Most countries recognize 18 as the start of adulthood by granting various freedoms and privileges. But is age the best way to measure maturity? Some countries have lowered the voting age to 16, and cultural coming-of-age ceremonies are often celebrated at different ages. As there seems to be no consensus on exactly when we reach maturity, perhaps science can give us a clearer answer.
One-way neuroscientists have looked to define adulthood is by when the brain is fully grown. Brain development involves two trajectories. First, there’s a reduction in gray matter. Gray matter consists of cells and connections that facilitate communication at short ranges, creating dense, information-processing hubs. While a reduction may seem like a bad thing, what’s happening is a selective pruning. Connections that are used are kept and strengthened, while under-used ones are weeded away, creating a brain that is both fine-tuned to its environment and energy efficient.
This gray matter reduction coincides with an increase in white matter. White matter refers to connections that are myelinated, coated in a layer of insulation, allowing for fast far-range communication between information hubs. For example, these paths connect regions that signal the pleasure of immediate reward with regions that help us plan ahead, allowing us to make more balanced, forward-thinking decisions.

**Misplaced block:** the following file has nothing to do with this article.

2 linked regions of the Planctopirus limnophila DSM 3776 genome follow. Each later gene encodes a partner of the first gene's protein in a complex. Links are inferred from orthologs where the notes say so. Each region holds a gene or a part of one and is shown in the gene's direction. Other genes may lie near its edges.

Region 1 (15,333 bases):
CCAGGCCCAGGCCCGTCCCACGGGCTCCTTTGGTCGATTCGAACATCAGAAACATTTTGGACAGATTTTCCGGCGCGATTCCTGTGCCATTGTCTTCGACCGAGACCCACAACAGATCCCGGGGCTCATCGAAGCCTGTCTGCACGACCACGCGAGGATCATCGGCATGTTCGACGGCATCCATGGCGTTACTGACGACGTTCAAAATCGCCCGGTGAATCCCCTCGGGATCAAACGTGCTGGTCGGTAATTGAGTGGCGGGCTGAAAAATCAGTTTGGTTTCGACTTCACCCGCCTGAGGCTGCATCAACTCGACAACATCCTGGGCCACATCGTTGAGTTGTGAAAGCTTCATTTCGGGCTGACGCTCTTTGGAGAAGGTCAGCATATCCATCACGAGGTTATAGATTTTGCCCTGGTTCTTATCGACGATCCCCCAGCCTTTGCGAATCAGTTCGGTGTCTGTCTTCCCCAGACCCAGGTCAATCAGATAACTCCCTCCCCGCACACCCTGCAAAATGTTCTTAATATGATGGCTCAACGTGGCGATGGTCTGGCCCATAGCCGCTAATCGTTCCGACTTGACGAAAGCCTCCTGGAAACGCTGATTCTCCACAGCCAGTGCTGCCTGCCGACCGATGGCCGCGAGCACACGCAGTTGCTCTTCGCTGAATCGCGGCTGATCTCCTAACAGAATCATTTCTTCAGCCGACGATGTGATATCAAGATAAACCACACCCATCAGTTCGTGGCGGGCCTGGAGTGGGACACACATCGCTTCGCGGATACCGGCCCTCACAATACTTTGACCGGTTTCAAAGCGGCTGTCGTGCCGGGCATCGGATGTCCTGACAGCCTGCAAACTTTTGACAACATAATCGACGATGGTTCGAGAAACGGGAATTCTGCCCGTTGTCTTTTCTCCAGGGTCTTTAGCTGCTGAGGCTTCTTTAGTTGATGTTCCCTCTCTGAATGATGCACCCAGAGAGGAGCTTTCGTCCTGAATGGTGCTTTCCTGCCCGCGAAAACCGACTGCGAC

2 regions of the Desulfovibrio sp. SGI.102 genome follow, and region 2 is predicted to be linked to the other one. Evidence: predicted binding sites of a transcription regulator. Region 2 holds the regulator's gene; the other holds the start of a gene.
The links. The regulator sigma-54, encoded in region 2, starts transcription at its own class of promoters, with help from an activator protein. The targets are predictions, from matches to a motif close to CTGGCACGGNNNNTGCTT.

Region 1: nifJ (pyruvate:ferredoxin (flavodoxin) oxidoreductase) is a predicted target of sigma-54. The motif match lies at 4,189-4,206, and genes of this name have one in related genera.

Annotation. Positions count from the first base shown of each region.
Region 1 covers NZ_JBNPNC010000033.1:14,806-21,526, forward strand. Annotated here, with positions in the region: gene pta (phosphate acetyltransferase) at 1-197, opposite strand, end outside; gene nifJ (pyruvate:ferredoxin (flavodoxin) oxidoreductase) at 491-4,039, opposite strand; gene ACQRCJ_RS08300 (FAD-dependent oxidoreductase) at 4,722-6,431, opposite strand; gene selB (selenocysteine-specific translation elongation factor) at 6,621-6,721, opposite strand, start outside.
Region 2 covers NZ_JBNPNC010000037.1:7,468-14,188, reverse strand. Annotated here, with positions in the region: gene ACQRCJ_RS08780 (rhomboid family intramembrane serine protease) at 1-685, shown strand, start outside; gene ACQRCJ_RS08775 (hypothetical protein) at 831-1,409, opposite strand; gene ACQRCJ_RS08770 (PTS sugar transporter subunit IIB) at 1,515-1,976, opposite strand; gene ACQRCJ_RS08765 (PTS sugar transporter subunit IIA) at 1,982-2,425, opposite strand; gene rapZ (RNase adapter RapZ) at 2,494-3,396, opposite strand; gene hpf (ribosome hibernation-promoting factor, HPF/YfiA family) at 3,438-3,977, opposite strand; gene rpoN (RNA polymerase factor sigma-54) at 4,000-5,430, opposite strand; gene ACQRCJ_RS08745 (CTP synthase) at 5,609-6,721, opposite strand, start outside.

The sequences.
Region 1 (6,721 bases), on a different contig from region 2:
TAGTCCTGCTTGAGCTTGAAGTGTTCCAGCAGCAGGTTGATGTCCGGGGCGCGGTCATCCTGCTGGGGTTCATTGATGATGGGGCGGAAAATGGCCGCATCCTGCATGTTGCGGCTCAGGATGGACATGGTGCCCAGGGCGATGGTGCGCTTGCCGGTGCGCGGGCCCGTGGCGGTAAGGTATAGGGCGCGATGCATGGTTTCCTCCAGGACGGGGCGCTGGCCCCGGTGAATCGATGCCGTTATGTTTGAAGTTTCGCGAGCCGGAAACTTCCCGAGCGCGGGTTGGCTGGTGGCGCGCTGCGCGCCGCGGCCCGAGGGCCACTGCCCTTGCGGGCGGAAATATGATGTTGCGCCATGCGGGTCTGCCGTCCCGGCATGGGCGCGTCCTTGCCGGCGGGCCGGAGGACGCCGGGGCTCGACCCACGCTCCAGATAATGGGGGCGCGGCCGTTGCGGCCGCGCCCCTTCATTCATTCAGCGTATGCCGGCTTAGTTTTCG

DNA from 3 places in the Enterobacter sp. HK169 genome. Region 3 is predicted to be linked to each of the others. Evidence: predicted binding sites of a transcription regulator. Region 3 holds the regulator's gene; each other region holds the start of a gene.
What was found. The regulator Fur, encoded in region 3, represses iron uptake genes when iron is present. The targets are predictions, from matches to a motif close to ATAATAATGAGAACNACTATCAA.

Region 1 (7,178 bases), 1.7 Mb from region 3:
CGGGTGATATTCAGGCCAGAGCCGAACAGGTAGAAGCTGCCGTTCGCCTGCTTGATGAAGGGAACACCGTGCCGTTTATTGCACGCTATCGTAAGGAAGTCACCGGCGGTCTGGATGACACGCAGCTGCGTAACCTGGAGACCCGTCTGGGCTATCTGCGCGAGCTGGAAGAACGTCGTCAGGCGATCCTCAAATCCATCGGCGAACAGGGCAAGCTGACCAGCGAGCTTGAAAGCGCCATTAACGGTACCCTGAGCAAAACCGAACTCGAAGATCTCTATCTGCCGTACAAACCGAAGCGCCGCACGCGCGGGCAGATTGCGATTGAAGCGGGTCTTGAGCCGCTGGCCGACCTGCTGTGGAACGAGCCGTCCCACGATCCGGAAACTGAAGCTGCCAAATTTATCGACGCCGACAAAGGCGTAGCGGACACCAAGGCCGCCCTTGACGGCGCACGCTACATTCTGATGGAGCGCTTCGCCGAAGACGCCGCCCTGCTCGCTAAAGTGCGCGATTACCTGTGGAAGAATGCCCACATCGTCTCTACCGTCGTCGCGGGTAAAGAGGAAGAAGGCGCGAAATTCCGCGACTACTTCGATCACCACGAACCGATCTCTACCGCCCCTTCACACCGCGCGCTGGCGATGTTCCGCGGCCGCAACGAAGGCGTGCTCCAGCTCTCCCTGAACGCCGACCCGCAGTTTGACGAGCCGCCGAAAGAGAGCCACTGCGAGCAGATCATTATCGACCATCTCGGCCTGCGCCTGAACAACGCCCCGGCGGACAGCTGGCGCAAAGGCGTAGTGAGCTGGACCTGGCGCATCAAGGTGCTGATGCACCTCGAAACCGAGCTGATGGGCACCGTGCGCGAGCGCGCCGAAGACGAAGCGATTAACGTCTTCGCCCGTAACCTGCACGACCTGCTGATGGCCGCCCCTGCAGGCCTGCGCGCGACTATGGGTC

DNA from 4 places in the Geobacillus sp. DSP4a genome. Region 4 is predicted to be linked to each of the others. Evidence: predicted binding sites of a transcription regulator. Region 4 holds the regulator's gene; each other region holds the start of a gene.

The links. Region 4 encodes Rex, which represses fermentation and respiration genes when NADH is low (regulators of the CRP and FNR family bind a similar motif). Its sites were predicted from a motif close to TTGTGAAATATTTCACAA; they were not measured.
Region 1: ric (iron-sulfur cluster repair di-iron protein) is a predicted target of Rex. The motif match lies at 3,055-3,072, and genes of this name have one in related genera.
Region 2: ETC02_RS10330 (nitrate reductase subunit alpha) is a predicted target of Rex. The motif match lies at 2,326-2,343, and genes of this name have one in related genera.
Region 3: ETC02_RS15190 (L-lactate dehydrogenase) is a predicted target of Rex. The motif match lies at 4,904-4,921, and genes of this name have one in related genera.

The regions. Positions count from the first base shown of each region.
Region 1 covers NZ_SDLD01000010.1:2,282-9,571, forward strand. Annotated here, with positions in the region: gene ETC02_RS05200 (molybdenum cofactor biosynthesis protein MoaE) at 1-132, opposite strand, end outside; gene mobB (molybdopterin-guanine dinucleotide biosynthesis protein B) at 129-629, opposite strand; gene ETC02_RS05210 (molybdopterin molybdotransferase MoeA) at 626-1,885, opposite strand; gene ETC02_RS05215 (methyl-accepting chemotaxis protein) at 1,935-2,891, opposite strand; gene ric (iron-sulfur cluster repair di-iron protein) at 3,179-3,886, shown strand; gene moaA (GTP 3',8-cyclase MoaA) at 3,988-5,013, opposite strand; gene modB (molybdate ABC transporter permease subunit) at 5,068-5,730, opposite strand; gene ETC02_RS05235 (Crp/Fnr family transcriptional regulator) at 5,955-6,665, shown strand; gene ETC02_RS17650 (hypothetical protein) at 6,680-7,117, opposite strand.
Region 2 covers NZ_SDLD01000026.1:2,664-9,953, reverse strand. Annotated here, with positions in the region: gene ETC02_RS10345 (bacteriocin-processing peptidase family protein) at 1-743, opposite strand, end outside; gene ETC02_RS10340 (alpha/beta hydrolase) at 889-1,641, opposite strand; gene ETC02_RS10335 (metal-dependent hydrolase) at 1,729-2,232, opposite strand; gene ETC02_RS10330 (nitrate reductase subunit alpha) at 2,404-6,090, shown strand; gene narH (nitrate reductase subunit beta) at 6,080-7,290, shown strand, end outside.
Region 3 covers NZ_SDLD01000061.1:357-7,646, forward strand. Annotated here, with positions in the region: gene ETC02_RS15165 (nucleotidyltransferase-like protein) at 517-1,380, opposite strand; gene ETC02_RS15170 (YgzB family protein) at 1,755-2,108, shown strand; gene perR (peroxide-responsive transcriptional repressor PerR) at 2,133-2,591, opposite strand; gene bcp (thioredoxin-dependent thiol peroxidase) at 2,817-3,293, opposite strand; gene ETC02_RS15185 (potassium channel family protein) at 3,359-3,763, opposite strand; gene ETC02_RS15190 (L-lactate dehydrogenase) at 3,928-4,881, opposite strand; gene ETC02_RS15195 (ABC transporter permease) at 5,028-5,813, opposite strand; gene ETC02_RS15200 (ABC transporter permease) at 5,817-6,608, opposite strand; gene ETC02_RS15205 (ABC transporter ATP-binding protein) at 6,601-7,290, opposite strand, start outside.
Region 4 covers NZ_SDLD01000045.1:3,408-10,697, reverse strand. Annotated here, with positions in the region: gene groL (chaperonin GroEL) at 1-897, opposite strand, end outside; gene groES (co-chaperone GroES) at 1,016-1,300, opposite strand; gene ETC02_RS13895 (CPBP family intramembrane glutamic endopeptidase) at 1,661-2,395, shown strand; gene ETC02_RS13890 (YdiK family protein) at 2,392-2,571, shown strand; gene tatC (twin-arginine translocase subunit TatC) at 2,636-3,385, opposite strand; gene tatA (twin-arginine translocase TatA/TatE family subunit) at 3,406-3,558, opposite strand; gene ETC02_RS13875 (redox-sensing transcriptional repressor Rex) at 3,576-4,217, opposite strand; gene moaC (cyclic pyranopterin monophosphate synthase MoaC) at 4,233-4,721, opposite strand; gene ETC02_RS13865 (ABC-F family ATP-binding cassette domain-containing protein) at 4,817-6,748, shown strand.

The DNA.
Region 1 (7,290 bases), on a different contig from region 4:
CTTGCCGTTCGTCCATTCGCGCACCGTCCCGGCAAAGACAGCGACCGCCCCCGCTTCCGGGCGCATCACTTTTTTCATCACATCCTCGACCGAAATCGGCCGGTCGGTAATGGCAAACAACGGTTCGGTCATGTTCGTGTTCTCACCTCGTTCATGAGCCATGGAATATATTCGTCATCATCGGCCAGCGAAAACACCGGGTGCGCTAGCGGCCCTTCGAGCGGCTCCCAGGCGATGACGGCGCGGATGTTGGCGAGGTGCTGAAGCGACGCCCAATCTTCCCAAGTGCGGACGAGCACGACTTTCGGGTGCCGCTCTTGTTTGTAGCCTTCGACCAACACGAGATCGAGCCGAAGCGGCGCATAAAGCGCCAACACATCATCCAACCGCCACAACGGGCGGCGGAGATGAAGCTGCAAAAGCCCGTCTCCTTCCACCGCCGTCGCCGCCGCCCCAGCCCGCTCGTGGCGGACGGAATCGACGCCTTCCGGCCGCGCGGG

Imaging studies show that white and gray matter volumes undergo drastic changes during adolescence and continuing through your twenties. But the brain’s journey is far from finished, as various experiences continue to reshape its connections throughout your lifetime. So, brain structure alone may not give us our answer.
Another way scientists have tried to define adulthood is by measuring cognitive development— when are you able to learn and complete mental tasks at the same efficiency as older adults? By this definition, adulthood may begin as early as 16, as teens perform just as well on tests that assess reasoning, problem-solving and critical thinking. Though capable of making smart, well-informed decisions, teens may be more susceptible to external pressures. Studies show that when performing risk- taking and self-control related tasks, 18- to 21-year-olds behave much like older adults.
But when these tests include an emotional element— such as utilizing self-control when identifying fearful faces— or a social element— such as making a decision in the presence of a friend— different patterns emerge. Under these influences, 18- to 21-year-olds tend to behave more like younger teens, and their brains show younger-teen-like patterns of activity. In other words, during your teens and early twenties, your brain is wired to place more value. And attention on social and emotional elements. This allows emerging adults to better explore their identities and connect with others. But may also create more vulnerability to negative peer influence and rash heat of the moment decisions.
For this reason, many scientists argue that judicial systems should expand juvenile courts to include those in their late teens and early twenties. As current systems fail to recognize how the emerging adult brain is still changing.
So, when are you actually an adult?
As you can see, there is no exact age or moment in development that we can point to. Instead, neuroscience suggests that there are waves of maturity. As different brain regions and mental abilities mature at different times, so do different adult-like states and behaviors. Not everyone will reach each wave of maturity at the same age. Each person’s journey to adulthood is unique, influenced by genetics, environment, and experience.